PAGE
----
Grind' and '1 Giant Leap'
musical equivalent of staring into the sun
easy to see why critics and music-buyers alike want to love the
latest disc from Bruce Springsteen.
Any proper attempt to make sense of the human condition gains incalculable
cachet on the heels of unmitigated tragedy, and Springsteen is widely
considered the ideal shaman.
kicks: Bruce and band in Minnesota, October 1980.
But here's the truth: The Rising contains one really great
song and the rest runs much closer to mediocre. Even the one song,
"My City of Ruins," was written before last September's
calamities and got captured more movingly at the televised
tribute last fall.
Still, the purpose here is not to trash Bruce Springsteen. He
and his band continue to bring many joys to a great many people
in bars, on recordings and arena-style for 30-some
years and counting. We can remain forever grateful no matter
how painful it's been to witness his summer parade across the talk
show circuit. And he still might have more than a few great songs
left in him.
Meanwhile, it's much better to point out a pair of worthy alternatives
that succeed mightily in mining the same humanistic vein without
seeming to try nearly so hard. Such is the case with Hard Grind
and 1 Giant Leap.
a hardscrabble soundtrack for the working middle class.
Hard Grind is a gritty blues project by Little Axe, a guitarist
born in 1949 as Bernard Alexander and also known as Skip McDonald.
His equally complicated résumé includes a longtime
stint as guitarist in the house band at Sugar Hill, the seminal
rap recording label.
With Hard Grind he takes his place as a blues-based mix-maestro
for the new century.
The album is raw, cuts to the bone and contains an apocalyptic
moment with a song called "Tight Like That," where words
and music rise to a fire-and-brimstone pitch:
"It seems to be a hard and tight world we're living in today,"
rumbles a preacher-man's sandpaper voice atop a sinewy backdrop
of mouth harp, crackling drums and nasty hook from acoustic guitar.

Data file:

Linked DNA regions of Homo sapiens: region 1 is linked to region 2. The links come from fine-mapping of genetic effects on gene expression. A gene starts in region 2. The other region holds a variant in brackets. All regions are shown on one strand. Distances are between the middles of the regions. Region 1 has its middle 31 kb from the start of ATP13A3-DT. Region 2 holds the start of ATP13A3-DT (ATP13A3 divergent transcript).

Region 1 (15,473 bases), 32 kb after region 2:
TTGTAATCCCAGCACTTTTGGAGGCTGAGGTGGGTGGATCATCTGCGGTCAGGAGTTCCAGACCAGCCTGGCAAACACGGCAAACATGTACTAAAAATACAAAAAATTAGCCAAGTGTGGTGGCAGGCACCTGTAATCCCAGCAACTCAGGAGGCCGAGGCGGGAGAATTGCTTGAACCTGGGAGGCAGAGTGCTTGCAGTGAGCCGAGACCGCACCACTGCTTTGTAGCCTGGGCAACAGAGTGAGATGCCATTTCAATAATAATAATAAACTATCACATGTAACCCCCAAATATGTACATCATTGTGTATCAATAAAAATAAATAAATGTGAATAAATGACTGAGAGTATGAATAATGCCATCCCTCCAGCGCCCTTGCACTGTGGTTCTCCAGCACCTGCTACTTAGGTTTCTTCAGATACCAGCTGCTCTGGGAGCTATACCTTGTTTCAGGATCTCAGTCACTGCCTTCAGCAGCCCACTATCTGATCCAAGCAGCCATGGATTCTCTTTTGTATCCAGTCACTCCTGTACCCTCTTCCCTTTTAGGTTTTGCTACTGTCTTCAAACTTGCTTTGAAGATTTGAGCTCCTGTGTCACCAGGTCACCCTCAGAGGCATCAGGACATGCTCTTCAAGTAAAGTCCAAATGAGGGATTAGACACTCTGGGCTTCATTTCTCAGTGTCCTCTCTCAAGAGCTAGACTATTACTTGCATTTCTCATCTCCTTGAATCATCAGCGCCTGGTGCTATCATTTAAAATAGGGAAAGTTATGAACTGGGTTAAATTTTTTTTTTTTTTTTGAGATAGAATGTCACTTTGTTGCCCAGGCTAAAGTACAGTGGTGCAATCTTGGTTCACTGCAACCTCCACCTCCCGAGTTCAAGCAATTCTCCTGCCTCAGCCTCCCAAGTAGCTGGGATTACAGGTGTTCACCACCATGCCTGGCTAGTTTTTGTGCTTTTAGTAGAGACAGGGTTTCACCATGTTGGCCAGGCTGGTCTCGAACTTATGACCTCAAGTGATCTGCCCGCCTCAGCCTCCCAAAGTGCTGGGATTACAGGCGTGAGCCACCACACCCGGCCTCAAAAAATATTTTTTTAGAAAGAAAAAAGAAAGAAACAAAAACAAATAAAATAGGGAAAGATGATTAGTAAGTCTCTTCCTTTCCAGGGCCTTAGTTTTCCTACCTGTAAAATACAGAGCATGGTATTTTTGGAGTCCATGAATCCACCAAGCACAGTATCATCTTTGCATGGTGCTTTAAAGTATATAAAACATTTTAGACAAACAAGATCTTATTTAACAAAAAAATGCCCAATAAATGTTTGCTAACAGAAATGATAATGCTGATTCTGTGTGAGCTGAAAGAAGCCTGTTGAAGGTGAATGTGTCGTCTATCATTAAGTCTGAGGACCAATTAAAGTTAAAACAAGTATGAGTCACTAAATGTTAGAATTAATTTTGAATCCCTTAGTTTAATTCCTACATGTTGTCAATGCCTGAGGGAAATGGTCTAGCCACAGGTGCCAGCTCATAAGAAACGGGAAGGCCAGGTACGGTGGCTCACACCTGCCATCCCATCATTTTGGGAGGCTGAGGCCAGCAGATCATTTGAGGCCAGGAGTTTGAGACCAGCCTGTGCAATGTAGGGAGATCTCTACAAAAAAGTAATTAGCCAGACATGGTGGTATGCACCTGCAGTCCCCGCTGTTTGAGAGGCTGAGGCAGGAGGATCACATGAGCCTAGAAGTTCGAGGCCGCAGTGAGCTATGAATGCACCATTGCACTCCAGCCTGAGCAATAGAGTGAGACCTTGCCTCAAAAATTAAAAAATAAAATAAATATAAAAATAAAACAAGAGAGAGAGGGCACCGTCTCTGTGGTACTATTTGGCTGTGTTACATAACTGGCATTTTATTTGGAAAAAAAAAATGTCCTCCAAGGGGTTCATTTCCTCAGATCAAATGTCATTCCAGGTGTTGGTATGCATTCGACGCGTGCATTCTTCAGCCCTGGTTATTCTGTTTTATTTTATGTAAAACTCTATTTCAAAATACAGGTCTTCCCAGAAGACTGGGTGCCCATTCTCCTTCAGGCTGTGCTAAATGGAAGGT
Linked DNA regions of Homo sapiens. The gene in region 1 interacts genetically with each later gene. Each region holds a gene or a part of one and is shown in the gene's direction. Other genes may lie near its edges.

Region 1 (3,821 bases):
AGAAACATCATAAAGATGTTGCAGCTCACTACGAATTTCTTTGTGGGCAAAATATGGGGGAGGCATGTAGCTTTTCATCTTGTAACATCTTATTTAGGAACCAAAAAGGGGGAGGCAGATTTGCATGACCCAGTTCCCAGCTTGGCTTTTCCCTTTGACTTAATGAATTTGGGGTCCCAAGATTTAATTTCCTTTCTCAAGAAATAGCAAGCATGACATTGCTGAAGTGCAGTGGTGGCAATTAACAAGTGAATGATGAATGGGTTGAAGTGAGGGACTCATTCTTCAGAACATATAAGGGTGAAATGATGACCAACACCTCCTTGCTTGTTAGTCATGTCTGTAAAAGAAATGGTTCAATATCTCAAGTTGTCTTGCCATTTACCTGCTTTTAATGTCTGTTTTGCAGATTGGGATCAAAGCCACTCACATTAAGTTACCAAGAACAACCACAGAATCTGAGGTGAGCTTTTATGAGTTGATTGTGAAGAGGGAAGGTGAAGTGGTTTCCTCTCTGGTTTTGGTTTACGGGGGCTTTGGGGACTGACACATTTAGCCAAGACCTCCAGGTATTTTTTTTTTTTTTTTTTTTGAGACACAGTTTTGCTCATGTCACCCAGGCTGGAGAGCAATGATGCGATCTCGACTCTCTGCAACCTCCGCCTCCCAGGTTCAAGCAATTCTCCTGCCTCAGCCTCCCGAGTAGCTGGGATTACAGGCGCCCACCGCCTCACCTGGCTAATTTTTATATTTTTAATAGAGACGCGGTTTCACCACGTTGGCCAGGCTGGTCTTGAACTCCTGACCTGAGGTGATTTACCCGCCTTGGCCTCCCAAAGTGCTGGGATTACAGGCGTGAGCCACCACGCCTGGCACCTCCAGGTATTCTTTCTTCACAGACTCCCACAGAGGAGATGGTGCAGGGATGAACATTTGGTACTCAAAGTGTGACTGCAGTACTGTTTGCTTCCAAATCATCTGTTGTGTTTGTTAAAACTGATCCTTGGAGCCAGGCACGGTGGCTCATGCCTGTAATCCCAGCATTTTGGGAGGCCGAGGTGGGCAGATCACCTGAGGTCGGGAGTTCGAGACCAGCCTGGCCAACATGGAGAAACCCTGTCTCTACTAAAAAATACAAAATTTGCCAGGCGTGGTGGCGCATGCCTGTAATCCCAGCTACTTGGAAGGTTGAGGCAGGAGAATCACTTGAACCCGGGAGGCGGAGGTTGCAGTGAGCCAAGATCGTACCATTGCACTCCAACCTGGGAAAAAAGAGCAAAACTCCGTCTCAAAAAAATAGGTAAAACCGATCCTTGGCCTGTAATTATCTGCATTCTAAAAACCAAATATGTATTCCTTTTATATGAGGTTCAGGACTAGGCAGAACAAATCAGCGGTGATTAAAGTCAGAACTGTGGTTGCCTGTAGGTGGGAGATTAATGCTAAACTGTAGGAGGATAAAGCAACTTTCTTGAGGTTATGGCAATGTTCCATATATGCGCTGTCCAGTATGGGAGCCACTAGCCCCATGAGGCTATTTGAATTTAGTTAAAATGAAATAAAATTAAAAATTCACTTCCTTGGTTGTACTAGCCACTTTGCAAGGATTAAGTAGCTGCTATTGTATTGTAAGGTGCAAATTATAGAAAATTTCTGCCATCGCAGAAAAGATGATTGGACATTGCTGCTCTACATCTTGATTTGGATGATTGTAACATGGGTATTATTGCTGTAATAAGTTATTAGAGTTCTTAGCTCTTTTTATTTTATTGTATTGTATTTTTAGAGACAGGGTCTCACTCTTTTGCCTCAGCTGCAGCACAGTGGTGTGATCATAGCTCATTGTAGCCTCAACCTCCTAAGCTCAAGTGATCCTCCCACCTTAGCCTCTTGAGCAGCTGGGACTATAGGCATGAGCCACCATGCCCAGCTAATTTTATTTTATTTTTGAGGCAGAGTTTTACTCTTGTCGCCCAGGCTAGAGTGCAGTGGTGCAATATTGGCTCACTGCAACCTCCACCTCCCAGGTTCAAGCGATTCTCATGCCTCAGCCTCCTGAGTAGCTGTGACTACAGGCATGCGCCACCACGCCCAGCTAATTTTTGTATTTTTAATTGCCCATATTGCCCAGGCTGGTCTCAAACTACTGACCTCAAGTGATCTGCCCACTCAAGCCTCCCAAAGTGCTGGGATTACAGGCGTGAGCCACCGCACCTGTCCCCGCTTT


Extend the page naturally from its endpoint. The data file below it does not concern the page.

Axe, aka Bernard Alexander and Skip McDonald.
"When a man is cold, hungry and mad and ain't got no job,"
wails the rousing voice, "you can't borrow any money, your
credit is no good and your wife is buzzing and the children are
crying, brother, it will feel like you're in hell when it's tight
The response, gospel-tinged and female, is glorious in refrain:
"There is but one God, God almighty."
The story takes off from there.
Hard Grind is serious music for adults 11 assured
songs that spill out like a clear-eyed cinematic vision, a hardscrabble
soundtrack for all us working middle-class stiffs.
1 Giant Leap is a world-beat experiment with a fascinating
bunch of guest vocalists that comes from a pair of producers named
Jamie Catto and Duncan Bridgeman.
faith: no missteps across more than 70 minutes of music.
The vocalists Michael Franti, Neneh Cherry, Eddi Reader,
Michael Stipe, Grant Lee Phillips, Baaba Maal and many more
inform the album with melodic grace and lyrical depth throughout
a worldly-wise ocean of textures and rhythms.
Franti's "Passion," Reader's "Daphne" and "The
Way You Dream" featuring Stipe, are especially compelling,
but there's not a misstep across more than 70 minutes of words and
A string of narrators, including Tim Robbins, Ram Dass and Kurt
Vonnegut Jr., adds connective human context by way of non-obtrusive
and brief voice-over passages.
Overall, the music is sure-handedly exotic hiked up loud,
it fills any room with the approximate global village aura.
Of course, any such project falls apart if the music is uninviting.
But that's not a problem here these two discs aren't soothing
platitudes, nor do they come anywhere close to repulsive. Instead,
they're a wild and welcoming pair of joyrides that stick to the
brain, the musical equivalent of staring into the sun.
And ultimately, there's nothing ignoble about Springsteen's attempt.
Just keep in mind that come next winter Bruce will be on TV, tux-clad
and glad-handing the academy, and gathering up his preordained slew
of semiautomatic statuettes.
While Hard Grind and 1 Giant Leap will keep working
the back streets in rolled-up shirtsleeves, telling much more interesting
sides of the same story.